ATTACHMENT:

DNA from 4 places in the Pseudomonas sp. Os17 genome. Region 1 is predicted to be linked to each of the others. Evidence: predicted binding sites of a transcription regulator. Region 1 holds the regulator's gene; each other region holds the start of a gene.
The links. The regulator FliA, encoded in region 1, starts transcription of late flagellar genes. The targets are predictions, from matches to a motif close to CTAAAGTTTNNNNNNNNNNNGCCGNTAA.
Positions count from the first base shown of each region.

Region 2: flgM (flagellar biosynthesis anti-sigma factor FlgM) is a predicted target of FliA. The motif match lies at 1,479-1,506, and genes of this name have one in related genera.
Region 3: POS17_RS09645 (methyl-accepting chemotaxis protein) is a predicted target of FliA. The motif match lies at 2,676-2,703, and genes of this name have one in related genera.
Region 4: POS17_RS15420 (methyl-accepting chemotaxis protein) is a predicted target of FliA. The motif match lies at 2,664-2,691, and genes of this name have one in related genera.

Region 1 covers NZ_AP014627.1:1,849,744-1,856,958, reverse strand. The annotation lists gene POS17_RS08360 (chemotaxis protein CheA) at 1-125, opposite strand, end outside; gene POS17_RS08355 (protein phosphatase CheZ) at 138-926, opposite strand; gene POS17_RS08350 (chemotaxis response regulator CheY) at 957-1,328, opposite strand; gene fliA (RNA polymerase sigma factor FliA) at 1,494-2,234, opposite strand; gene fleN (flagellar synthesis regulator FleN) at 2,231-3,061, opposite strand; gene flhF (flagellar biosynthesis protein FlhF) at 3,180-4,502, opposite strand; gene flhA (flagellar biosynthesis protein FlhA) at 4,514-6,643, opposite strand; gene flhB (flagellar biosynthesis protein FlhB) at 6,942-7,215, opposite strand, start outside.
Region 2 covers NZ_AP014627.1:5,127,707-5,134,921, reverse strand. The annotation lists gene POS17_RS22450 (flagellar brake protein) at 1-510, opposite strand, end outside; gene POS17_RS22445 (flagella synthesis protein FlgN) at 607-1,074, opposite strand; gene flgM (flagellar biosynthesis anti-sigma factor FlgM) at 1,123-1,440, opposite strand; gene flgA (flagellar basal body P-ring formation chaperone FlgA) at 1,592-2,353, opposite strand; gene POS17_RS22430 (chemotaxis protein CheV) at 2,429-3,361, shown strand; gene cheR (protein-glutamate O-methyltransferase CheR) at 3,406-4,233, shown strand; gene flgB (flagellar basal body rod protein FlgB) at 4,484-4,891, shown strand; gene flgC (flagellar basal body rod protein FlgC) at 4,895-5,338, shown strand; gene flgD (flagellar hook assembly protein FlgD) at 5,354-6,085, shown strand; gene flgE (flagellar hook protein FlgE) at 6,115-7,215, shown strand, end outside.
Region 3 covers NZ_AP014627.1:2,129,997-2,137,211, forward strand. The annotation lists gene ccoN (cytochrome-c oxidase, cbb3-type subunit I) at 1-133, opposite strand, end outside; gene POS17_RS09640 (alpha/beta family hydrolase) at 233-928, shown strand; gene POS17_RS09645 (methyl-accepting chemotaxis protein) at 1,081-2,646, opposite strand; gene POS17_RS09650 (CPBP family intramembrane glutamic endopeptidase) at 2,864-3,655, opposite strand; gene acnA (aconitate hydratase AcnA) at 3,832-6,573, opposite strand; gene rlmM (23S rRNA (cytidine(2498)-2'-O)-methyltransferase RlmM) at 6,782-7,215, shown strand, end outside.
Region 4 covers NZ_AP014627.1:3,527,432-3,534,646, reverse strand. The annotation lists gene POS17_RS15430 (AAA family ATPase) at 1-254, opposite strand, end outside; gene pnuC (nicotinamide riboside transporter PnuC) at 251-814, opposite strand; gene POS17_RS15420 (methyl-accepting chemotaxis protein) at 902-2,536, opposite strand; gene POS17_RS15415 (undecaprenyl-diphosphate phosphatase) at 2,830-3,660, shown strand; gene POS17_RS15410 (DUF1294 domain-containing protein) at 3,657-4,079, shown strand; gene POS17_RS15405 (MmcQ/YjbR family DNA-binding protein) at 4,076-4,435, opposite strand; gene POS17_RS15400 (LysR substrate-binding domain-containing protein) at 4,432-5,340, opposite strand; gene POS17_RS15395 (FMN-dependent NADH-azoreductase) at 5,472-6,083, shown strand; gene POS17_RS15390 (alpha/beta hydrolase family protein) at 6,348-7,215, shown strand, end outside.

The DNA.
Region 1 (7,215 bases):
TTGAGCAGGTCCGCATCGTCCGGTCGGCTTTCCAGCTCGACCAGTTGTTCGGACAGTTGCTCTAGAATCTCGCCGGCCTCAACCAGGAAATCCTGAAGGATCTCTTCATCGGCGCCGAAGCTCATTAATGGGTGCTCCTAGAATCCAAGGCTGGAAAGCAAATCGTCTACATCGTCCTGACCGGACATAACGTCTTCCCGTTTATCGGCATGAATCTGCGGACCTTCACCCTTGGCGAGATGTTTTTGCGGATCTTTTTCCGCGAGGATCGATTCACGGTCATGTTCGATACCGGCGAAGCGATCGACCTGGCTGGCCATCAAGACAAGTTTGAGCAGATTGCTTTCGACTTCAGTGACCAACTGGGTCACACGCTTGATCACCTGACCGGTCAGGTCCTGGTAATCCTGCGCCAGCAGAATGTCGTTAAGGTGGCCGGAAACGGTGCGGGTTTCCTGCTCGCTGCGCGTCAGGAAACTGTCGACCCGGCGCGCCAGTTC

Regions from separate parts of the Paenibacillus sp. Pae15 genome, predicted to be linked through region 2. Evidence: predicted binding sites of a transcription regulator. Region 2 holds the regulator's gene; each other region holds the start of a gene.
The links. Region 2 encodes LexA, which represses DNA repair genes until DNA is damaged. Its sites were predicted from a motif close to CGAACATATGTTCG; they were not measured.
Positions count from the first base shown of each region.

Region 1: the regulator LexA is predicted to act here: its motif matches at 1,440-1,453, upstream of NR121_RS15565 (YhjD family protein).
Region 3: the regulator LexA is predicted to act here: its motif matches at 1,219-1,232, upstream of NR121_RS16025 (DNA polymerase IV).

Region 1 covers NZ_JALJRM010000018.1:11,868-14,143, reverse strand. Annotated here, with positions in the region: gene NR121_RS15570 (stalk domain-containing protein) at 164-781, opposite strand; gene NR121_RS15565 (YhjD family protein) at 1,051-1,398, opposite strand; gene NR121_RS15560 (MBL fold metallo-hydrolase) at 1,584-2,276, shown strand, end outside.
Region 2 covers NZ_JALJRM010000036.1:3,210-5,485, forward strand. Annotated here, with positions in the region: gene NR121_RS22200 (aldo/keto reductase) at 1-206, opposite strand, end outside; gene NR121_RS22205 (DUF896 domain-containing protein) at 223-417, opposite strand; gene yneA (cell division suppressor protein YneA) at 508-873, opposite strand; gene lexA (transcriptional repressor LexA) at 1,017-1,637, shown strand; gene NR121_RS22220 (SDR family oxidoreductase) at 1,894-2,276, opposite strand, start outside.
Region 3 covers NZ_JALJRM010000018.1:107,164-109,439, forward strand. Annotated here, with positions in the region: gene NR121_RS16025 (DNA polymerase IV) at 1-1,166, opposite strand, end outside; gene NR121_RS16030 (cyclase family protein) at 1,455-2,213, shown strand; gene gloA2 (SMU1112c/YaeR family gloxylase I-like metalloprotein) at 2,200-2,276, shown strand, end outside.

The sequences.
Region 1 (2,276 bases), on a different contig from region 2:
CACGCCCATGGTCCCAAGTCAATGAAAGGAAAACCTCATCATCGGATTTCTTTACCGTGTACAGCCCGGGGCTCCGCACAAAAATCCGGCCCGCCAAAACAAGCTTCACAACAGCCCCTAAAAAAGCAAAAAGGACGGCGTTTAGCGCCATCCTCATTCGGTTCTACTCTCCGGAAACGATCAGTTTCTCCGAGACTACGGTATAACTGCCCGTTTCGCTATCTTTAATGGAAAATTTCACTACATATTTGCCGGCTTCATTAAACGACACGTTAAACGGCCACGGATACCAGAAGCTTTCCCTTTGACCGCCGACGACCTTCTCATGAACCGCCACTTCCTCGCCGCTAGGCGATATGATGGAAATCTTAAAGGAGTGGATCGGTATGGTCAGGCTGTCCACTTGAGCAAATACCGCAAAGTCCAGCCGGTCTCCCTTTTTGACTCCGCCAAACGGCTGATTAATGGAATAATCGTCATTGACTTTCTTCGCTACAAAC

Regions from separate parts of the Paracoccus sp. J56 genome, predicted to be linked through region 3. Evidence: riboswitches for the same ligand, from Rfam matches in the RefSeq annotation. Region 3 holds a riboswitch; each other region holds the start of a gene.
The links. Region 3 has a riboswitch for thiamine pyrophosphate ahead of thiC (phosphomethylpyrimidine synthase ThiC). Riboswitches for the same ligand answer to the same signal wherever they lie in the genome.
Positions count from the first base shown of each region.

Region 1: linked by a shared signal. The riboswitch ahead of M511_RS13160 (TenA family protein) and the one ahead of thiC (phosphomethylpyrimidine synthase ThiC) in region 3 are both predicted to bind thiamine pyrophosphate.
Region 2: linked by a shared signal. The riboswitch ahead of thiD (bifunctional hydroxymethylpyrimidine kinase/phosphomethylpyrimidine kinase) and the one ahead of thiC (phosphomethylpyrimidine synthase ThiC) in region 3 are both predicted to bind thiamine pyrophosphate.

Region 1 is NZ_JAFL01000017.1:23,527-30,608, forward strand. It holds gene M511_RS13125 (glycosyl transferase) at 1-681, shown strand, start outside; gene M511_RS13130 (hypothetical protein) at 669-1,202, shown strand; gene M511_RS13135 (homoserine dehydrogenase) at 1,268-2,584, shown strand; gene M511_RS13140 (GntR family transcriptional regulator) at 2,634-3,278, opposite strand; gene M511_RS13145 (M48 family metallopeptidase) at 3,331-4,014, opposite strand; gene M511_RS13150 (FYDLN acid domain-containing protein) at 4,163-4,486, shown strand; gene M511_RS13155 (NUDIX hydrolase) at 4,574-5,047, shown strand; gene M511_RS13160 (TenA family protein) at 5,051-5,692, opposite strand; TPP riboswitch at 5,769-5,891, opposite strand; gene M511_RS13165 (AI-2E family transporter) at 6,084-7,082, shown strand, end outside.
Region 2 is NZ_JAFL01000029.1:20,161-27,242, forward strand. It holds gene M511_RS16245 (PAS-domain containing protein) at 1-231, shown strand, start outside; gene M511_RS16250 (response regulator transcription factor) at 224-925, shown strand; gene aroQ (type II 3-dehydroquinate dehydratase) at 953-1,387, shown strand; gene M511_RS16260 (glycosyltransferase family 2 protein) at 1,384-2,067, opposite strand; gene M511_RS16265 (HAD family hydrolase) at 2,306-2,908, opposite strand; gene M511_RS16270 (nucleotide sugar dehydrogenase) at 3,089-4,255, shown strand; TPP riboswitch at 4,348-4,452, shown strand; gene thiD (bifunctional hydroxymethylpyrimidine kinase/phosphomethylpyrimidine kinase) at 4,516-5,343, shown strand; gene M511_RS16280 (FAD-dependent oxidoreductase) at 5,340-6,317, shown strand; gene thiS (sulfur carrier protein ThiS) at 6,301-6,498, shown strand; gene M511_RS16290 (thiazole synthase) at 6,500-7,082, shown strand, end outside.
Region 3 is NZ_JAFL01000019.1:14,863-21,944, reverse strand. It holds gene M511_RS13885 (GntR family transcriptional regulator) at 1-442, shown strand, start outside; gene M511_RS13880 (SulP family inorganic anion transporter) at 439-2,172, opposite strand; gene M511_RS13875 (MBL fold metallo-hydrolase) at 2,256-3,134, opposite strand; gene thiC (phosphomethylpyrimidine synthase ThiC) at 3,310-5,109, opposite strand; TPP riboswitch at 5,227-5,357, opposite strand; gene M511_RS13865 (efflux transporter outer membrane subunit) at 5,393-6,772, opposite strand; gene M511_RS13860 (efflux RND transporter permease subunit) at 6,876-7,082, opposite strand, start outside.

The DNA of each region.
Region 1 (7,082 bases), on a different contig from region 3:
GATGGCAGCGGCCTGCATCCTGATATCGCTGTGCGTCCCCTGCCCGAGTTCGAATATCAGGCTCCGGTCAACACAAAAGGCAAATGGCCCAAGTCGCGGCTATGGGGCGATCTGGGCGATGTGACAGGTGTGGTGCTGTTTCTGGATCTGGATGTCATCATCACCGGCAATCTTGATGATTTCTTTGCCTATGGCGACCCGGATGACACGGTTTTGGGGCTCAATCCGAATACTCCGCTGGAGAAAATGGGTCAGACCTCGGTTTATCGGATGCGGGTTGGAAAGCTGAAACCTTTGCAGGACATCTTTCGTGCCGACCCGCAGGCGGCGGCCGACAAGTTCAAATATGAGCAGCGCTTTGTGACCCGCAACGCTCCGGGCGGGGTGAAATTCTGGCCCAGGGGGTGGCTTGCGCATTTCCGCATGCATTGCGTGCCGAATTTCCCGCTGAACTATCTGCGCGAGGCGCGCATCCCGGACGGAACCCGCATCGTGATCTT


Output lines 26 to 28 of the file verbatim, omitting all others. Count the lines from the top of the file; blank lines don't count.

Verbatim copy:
The links. Region 3 has a riboswitch for thiamine pyrophosphate ahead of thiC (phosphomethylpyrimidine synthase ThiC). Riboswitches for the same ligand answer to the same signal wherever they lie in the genome.
Positions count from the first base shown of each region.

Region 1: linked by a shared signal. The riboswitch ahead of M511_RS13160 (TenA family protein) and the one ahead of thiC (phosphomethylpyrimidine synthase ThiC) in region 3 are both predicted to bind thiamine pyrophosphate.